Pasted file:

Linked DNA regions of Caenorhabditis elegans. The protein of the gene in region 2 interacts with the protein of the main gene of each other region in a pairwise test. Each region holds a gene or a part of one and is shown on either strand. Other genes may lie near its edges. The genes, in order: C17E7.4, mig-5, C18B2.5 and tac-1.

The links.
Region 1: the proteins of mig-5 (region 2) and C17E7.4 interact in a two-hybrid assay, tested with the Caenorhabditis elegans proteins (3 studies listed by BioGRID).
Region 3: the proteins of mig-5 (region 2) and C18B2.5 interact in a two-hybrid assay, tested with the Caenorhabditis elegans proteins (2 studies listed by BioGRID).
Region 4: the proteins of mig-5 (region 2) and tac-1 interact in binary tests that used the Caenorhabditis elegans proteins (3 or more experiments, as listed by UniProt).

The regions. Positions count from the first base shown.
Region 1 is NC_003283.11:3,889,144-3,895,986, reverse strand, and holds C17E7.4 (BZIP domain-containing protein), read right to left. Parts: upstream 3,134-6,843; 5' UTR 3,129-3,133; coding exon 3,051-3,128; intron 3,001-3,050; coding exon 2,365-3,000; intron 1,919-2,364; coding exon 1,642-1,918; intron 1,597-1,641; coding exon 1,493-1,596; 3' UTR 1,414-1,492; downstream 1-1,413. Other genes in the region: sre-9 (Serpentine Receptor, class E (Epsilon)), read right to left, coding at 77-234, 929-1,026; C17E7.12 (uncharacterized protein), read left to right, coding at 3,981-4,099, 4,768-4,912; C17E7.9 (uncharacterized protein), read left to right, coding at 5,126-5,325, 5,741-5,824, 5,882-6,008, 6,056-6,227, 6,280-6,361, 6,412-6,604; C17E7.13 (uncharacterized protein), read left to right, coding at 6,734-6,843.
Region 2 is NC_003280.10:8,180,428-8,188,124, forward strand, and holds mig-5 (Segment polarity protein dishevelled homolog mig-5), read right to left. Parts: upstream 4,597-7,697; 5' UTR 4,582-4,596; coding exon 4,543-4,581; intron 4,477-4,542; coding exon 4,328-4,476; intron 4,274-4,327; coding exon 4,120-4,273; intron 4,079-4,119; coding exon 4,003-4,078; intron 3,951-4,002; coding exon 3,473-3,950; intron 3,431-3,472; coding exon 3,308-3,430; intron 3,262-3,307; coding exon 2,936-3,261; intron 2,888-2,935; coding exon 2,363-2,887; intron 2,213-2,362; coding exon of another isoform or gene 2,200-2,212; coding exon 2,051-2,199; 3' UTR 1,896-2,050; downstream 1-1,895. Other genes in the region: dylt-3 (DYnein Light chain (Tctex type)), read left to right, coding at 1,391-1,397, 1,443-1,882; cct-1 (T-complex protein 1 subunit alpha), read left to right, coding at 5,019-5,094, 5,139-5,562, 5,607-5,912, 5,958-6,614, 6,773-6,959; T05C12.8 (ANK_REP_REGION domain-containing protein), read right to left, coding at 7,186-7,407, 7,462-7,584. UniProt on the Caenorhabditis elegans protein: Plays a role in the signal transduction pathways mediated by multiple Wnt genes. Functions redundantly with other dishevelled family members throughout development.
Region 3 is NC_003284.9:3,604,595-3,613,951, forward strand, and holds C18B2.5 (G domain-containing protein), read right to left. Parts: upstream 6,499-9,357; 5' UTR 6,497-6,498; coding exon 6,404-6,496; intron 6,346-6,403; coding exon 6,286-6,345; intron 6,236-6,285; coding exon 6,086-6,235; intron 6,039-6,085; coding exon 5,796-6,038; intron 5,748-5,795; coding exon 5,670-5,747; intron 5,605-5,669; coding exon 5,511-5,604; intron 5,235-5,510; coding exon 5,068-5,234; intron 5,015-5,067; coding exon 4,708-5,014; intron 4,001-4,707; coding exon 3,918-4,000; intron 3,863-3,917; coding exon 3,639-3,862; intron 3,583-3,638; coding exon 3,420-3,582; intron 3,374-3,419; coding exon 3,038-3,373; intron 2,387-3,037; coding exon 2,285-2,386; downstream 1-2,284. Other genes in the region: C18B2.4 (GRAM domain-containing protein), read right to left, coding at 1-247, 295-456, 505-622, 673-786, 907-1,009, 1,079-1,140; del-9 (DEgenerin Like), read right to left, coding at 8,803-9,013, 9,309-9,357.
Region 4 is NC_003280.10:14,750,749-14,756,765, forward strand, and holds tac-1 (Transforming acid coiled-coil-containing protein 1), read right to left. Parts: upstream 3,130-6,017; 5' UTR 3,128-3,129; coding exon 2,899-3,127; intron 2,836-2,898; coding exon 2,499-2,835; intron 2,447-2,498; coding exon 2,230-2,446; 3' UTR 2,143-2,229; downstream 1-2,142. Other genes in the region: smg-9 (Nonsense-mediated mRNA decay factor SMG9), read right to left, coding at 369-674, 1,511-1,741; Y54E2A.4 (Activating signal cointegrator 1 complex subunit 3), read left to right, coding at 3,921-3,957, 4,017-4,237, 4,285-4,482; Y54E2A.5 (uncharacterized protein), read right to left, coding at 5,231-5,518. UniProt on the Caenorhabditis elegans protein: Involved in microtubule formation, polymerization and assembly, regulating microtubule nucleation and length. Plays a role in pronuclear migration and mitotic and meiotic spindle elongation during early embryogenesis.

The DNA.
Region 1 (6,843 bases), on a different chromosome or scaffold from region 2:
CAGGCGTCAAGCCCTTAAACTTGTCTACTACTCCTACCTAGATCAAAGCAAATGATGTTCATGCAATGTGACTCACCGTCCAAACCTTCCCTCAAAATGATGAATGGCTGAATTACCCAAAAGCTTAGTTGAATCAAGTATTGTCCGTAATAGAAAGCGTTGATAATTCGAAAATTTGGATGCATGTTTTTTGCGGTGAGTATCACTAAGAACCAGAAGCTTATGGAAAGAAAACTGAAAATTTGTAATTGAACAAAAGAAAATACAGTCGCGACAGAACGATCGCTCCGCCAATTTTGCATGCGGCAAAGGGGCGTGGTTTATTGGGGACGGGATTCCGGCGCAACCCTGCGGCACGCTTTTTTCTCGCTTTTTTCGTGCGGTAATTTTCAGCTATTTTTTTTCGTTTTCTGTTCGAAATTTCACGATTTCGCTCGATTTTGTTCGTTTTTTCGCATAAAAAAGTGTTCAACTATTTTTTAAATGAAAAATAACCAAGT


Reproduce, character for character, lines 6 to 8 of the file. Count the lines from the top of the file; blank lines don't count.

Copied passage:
The regions. Positions count from the first base shown.
Region 1 is NC_003283.11:3,889,144-3,895,986, reverse strand, and holds C17E7.4 (BZIP domain-containing protein), read right to left. Parts: upstream 3,134-6,843; 5' UTR 3,129-3,133; coding exon 3,051-3,128; intron 3,001-3,050; coding exon 2,365-3,000; intron 1,919-2,364; coding exon 1,642-1,918; intron 1,597-1,641; coding exon 1,493-1,596; 3' UTR 1,414-1,492; downstream 1-1,413. Other genes in the region: sre-9 (Serpentine Receptor, class E (Epsilon)), read right to left, coding at 77-234, 929-1,026; C17E7.12 (uncharacterized protein), read left to right, coding at 3,981-4,099, 4,768-4,912; C17E7.9 (uncharacterized protein), read left to right, coding at 5,126-5,325, 5,741-5,824, 5,882-6,008, 6,056-6,227, 6,280-6,361, 6,412-6,604; C17E7.13 (uncharacterized protein), read left to right, coding at 6,734-6,843.
Region 2 is NC_003280.10:8,180,428-8,188,124, forward strand, and holds mig-5 (Segment polarity protein dishevelled homolog mig-5), read right to left. Parts: upstream 4,597-7,697; 5' UTR 4,582-4,596; coding exon 4,543-4,581; intron 4,477-4,542; coding exon 4,328-4,476; intron 4,274-4,327; coding exon 4,120-4,273; intron 4,079-4,119; coding exon 4,003-4,078; intron 3,951-4,002; coding exon 3,473-3,950; intron 3,431-3,472; coding exon 3,308-3,430; intron 3,262-3,307; coding exon 2,936-3,261; intron 2,888-2,935; coding exon 2,363-2,887; intron 2,213-2,362; coding exon of another isoform or gene 2,200-2,212; coding exon 2,051-2,199; 3' UTR 1,896-2,050; downstream 1-1,895. Other genes in the region: dylt-3 (DYnein Light chain (Tctex type)), read left to right, coding at 1,391-1,397, 1,443-1,882; cct-1 (T-complex protein 1 subunit alpha), read left to right, coding at 5,019-5,094, 5,139-5,562, 5,607-5,912, 5,958-6,614, 6,773-6,959; T05C12.8 (ANK_REP_REGION domain-containing protein), read right to left, coding at 7,186-7,407, 7,462-7,584. UniProt on the Caenorhabditis elegans protein: Plays a role in the signal transduction pathways mediated by multiple Wnt genes. Functions redundantly with other dishevelled family members throughout development.